Native Plant Restoration

My husband and I have some creek valley fields that were old abandoned hay and crop fields before we purchased our property. We had many varieties of plants that flourished, including fescue and the extremely invasive Spotted Knapweed.

We have always wanted to encourage birds, wildlife, and pollinators to visit our property, with quail and turkey among our priorities. Not having cattle, we didn’t need the fescue growing intermingled with unwanted, invasive weeds. The knapweed was taking over at a ridiculous rate, pushing out some other plants that deer, turkey, and quail prefer. I learned that young quail can’t get around well in fescue. I had been growing native flowers around the yard for years.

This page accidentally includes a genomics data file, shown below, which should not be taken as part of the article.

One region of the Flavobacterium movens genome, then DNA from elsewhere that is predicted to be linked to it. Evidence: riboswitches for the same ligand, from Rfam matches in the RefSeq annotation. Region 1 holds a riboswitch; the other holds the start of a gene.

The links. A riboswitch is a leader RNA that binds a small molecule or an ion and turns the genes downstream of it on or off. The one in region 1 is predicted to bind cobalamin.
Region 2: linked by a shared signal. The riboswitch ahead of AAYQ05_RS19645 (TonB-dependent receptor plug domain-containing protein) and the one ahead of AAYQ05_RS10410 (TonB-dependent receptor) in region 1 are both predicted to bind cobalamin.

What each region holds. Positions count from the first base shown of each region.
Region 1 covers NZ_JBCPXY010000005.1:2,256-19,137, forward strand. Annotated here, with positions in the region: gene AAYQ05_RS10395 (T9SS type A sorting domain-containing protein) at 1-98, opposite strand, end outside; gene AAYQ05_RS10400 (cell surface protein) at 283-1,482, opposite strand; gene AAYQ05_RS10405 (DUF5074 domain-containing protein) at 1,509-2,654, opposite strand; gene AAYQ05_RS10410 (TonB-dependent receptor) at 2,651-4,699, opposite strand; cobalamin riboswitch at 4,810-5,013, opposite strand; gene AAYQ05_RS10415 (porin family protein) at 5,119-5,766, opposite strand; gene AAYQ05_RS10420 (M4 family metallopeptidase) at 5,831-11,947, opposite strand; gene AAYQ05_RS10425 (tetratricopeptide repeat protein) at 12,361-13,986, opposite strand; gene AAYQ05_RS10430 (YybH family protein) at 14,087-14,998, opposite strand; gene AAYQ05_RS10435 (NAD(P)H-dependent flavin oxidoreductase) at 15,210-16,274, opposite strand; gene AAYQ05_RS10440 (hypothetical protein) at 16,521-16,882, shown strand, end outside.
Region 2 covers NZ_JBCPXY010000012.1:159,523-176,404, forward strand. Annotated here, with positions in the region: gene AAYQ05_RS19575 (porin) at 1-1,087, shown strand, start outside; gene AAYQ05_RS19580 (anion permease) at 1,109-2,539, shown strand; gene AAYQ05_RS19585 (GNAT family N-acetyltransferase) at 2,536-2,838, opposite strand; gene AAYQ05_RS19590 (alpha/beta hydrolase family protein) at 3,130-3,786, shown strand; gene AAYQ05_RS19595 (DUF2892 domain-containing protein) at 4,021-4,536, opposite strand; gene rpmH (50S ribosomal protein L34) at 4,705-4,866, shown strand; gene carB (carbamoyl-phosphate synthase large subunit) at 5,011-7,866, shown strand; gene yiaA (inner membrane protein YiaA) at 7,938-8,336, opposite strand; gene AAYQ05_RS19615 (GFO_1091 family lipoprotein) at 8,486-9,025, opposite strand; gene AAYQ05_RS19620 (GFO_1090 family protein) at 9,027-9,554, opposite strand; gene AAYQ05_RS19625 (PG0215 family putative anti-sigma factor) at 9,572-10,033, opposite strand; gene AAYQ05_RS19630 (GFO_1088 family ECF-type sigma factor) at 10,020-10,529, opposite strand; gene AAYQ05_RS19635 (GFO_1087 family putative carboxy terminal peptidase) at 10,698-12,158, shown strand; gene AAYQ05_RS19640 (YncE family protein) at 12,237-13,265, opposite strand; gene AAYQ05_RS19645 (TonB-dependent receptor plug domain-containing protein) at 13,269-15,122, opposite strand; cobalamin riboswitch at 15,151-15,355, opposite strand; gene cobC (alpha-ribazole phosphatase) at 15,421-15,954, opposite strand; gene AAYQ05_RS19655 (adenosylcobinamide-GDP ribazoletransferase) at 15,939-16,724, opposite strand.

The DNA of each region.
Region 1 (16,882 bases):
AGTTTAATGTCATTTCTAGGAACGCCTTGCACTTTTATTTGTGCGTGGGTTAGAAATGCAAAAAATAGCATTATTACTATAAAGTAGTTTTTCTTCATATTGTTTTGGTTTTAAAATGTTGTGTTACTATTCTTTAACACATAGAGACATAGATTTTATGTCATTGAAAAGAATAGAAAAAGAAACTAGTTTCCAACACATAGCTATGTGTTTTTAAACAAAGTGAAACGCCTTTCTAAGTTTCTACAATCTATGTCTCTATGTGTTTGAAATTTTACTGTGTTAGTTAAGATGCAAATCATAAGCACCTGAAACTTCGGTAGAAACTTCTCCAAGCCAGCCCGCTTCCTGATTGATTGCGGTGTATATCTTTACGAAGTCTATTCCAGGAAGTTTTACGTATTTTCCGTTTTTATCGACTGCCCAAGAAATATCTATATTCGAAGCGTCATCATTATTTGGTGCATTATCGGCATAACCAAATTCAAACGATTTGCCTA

We love the benefits of having beneficial pollinators and insects and seeing more birds and other wildlife because of them.

2010: After looking over the possible options for our land, we decided to gradually change our fields to a lowland native prairie, with native warm and cool-season grasses, legumes, and wildflowers while encouraging native shrubs and understory trees along the forest edges.

2013: t’s a slow process, with much to learn. Caring for our land is filled with interesting challenges and hot, chigger-ridden work. But it has lots of rewards. This little project will naturally stretch out for years to come. The rewards? Beauty and diversity. We’re already seeing and hearing more pollinators and songbirds – including more Indigo Buntings, Warblers, Grosbeaks, Quail, and other wildlife.


Welcome, pollinators, birds and wildlife!